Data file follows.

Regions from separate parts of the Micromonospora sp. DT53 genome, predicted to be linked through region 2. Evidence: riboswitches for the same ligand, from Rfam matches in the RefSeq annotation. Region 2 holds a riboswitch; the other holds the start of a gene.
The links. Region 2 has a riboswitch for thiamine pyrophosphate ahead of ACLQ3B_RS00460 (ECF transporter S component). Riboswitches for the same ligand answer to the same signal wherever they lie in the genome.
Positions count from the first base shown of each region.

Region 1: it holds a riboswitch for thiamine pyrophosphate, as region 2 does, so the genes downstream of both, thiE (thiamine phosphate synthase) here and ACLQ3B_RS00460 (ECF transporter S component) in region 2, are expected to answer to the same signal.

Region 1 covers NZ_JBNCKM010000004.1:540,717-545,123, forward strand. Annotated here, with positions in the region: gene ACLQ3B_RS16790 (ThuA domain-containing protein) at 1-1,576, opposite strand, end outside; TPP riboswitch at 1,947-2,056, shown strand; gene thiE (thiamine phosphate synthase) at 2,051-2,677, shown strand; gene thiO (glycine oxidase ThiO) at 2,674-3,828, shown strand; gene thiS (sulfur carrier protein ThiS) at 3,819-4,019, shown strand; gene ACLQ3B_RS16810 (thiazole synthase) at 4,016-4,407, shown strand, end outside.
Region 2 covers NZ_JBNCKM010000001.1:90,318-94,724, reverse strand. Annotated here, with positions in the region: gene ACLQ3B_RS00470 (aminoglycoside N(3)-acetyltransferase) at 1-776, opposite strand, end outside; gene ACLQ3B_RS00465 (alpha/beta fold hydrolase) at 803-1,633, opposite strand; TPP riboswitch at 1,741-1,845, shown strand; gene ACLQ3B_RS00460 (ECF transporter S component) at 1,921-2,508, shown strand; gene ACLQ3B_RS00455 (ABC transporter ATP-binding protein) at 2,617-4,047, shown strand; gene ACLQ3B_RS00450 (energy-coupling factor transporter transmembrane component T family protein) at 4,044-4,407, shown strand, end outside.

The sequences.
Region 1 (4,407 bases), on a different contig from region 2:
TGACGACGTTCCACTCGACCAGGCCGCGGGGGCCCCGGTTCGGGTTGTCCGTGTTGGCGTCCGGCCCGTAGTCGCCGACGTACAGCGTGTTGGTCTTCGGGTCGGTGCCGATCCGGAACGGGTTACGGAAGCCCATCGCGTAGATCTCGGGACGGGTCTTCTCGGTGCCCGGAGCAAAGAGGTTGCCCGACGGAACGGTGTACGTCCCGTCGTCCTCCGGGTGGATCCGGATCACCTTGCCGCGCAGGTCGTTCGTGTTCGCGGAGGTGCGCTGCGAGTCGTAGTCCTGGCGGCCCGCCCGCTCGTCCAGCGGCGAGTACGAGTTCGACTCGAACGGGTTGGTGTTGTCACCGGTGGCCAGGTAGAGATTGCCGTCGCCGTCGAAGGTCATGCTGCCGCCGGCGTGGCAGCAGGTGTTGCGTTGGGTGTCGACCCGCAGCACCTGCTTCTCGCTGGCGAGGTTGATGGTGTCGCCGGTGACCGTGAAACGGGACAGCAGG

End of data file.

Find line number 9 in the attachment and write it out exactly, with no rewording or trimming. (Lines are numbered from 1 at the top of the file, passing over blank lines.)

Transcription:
TGACGACGTTCCACTCGACCAGGCCGCGGGGGCCCCGGTTCGGGTTGTCCGTGTTGGCGTCCGGCCCGTAGTCGCCGACGTACAGCGTGTTGGTCTTCGGGTCGGTGCCGATCCGGAACGGGTTACGGAAGCCCATCGCGTAGATCTCGGGACGGGTCTTCTCGGTGCCCGGAGCAAAGAGGTTGCCCGACGGAACGGTGTACGTCCCGTCGTCCTCCGGGTGGATCCGGATCACCTTGCCGCGCAGGTCGTTCGTGTTCGCGGAGGTGCGCTGCGAGTCGTAGTCCTGGCGGCCCGCCCGCTCGTCCAGCGGCGAGTACGAGTTCGACTCGAACGGGTTGGTGTTGTCACCGGTGGCCAGGTAGAGATTGCCGTCGCCGTCGAAGGTCATGCTGCCGCCGGCGTGGCAGCAGGTGTTGCGTTGGGTGTCGACCCGCAGCACCTGCTTCTCGCTGGCGAGGTTGATGGTGTCGCCGGTGACCGTGAAACGGGACAGCAGG